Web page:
Red Sox 3, Orioles 2
-- Lee Mazzilli's confidence in closer Jorge Julio appears unwavering.
Though B.J. Ryan was one out from beating the Red Sox, Mazzilli brought in Julio with runners on second and third with two outs in the ninth inning with a one-run lead Tuesday night. Julio allowed a two-run single to Mark Bellhorn to give Boston a 3-2 win at Fenway Park.
If the Red Sox ended the season within a whisper of the New York Yankees or out of the playoffs, they could easily blame the Orioles for their seventh consecutive second-place finish and 86th season without a World Series titles. Prior to Tuesday, the Orioles had beaten Boston eight of the 12 times the two teams had played each other.
A two-run home run by Javy Lopez in the ninth inning against Boston closer Keith Foulke spoiled a Cy Young-type performance by Curt Schilling, who threw eight shutout innings, allowing just three hits while striking out a season-high 14.
But a rally against Ryan in the ninth inning, while Julio stood waiting in the bullpen, gave Boston a chance. Though Ryan had allowed the first two runners to reach base, he got the next two outs. But Mazzilli instead chose to bring in Julio.
A loss to the Orioles on Monday had given Red Sox fans a cause for concern. The loss had been Boston's third in a row, keeping them 4 1/2 games behind the Yankees. But perhaps most frightening for Boston, the Anaheim Angels had crept to within 4 1/2 games of the wild-card lead. Schilling had appeared to break the slump.
Twelve of the first 13 pitches Schilling threw were strikes. He struck out eight through the first four innings. The only pitch hit out of the infield by the Orioles through the first five innings was a single to center by B.J. Surhoff.
In one of the only rallies against Schilling, Brian Roberts singled to start the sixth. Dave Newhan failed to advance him to second, popping out on a sacrifice bunt. Melvin Mora struck out on a splitter near his feet and Miguel Tejada grounded out to third to end the inning.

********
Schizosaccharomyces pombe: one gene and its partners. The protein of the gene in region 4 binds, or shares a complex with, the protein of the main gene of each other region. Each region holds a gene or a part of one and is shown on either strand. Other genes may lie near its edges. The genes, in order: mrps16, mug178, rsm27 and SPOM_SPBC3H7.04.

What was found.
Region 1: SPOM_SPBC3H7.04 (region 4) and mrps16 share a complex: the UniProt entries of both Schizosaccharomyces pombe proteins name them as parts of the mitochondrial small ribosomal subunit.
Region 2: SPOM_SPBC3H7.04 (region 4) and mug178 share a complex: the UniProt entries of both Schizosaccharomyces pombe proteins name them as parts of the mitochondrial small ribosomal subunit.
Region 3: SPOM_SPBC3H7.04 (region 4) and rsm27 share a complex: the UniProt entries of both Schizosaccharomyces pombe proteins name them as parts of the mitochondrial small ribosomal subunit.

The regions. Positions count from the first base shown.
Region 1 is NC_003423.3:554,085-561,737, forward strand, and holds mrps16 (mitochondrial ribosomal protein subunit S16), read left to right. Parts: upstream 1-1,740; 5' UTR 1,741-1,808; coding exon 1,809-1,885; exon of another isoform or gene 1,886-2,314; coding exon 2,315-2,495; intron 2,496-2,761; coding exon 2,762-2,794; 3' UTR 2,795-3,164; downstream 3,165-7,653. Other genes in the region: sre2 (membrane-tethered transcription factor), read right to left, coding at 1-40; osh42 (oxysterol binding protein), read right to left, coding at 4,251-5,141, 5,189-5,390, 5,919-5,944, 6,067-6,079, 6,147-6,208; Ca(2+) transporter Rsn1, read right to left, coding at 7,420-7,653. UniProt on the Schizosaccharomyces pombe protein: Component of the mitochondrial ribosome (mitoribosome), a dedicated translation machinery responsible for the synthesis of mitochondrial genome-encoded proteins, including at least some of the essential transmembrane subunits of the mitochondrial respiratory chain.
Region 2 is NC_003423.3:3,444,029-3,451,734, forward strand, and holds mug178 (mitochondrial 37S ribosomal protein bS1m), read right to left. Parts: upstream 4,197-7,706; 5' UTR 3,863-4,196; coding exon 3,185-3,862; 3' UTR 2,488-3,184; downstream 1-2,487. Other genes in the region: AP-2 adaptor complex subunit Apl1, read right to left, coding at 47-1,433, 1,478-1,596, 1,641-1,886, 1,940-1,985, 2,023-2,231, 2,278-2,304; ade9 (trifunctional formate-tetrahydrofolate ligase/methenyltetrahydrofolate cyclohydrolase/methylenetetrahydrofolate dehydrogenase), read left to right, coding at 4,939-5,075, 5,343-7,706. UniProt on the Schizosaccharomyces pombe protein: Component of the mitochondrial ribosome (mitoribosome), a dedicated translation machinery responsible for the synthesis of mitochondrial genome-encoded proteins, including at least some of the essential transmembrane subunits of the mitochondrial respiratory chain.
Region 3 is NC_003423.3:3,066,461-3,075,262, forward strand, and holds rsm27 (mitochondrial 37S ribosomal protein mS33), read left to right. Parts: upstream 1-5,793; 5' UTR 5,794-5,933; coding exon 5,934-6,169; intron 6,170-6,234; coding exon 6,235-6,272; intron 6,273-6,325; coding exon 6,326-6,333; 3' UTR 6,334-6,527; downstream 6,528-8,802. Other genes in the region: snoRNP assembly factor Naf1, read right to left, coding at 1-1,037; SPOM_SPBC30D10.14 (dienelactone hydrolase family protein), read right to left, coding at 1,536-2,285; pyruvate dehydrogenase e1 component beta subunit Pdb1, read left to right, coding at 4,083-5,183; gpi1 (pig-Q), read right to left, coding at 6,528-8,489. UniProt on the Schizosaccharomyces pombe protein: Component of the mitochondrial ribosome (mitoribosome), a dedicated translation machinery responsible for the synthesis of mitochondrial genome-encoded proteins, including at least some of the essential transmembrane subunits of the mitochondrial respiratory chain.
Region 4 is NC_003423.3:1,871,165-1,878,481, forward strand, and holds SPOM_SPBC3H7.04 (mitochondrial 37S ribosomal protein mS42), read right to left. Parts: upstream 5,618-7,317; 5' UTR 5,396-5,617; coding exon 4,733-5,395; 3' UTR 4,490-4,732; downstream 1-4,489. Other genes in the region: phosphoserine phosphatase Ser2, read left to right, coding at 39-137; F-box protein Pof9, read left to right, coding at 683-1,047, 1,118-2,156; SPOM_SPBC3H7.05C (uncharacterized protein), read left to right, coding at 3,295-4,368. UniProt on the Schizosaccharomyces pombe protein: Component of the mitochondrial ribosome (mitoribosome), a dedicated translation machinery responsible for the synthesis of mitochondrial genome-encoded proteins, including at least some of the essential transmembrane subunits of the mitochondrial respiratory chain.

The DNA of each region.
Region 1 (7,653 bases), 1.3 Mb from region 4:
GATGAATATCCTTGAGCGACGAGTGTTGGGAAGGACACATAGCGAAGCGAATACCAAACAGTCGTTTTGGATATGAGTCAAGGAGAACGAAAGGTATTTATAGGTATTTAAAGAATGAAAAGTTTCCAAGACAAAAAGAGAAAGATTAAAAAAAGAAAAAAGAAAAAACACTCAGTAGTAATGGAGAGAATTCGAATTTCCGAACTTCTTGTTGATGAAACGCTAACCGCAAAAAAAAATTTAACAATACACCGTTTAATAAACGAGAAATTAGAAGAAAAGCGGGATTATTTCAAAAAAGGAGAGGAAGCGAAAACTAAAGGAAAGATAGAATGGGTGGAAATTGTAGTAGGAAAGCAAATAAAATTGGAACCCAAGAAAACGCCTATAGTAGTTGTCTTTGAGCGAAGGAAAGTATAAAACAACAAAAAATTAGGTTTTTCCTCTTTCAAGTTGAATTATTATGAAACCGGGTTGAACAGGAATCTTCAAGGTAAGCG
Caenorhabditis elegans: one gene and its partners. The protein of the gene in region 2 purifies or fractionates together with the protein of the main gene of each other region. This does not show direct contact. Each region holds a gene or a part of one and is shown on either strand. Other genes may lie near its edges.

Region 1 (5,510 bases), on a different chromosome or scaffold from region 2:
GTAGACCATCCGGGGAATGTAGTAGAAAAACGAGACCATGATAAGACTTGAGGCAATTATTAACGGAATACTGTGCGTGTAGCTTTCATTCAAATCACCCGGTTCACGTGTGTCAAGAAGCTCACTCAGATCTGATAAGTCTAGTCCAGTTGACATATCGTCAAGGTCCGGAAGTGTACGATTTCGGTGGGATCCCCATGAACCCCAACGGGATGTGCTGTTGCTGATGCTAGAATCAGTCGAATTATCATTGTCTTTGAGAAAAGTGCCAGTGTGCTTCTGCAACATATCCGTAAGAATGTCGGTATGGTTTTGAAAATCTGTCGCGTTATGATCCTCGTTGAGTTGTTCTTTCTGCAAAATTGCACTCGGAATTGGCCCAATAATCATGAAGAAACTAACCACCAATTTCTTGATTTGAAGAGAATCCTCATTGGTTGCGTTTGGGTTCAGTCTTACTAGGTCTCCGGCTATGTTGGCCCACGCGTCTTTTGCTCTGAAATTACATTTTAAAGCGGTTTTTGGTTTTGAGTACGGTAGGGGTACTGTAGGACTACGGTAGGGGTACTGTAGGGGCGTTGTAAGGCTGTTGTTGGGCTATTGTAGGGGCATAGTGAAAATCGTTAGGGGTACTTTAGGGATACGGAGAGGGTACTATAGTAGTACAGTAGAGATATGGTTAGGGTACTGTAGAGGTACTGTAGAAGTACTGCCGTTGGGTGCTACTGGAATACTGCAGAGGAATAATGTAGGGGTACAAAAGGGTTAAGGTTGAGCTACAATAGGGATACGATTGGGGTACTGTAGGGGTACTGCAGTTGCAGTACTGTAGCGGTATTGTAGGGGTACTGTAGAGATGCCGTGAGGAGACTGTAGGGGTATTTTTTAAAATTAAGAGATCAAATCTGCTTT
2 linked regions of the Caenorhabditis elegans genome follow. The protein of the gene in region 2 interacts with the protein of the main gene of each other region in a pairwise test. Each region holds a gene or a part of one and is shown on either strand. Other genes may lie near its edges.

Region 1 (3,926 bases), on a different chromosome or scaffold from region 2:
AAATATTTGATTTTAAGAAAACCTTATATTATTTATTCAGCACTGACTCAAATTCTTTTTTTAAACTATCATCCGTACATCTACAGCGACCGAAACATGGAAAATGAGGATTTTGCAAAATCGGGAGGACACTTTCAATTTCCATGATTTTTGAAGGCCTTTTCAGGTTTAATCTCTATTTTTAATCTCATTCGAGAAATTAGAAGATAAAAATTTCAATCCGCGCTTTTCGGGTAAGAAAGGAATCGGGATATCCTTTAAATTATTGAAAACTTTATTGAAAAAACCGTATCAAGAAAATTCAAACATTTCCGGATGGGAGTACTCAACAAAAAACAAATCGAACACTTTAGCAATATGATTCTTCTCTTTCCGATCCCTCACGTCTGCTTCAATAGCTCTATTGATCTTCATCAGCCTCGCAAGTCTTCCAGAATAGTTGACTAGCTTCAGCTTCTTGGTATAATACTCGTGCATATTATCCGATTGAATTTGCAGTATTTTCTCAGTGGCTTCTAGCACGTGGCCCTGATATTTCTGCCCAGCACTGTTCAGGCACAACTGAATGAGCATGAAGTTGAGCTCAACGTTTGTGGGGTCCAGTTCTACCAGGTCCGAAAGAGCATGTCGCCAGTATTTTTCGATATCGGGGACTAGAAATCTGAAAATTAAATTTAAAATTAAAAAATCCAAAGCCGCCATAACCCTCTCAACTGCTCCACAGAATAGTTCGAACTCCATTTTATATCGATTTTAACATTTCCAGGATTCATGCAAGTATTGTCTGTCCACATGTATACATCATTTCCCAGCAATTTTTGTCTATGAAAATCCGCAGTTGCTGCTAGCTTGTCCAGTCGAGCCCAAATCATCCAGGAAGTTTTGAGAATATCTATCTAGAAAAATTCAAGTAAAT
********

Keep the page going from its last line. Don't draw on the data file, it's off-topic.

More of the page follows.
Perhaps the only encouraging sign for the Orioles was that Schilling's pitch count rose quickly. By the end of the top of the fifth, Schilling had thrown 81 pitches.
But Schilling quickly dispatched the Orioles in the sixth and seventh innings. In the eighth Larry Bigbie singled to start the inning and stole second. After a botched sacrifice bunt effort by Luis Lopez, Schilling struck out Brian Roberts on a 94-mph fastball. He ended the inning by striking out David Newhan with an 84-mph splitter, his 114th and final pitch of the game.
Though with not nearly as dominant nor breathtaking, Lopez equaled Schilling in scoreless innings through the first seven innings. Lopez allowed just five hits.
Fenway Park, a place that has been known to swallow certain pitchers, has been a haven for Lopez. In his career, Lopez was 5-1 with a 2.25 ERA at Fenway prior to Tuesday's game. In his rookie season, Lopez won all three starts at Fenway.
Instead of tiring, Lopez appeared to grow stronger.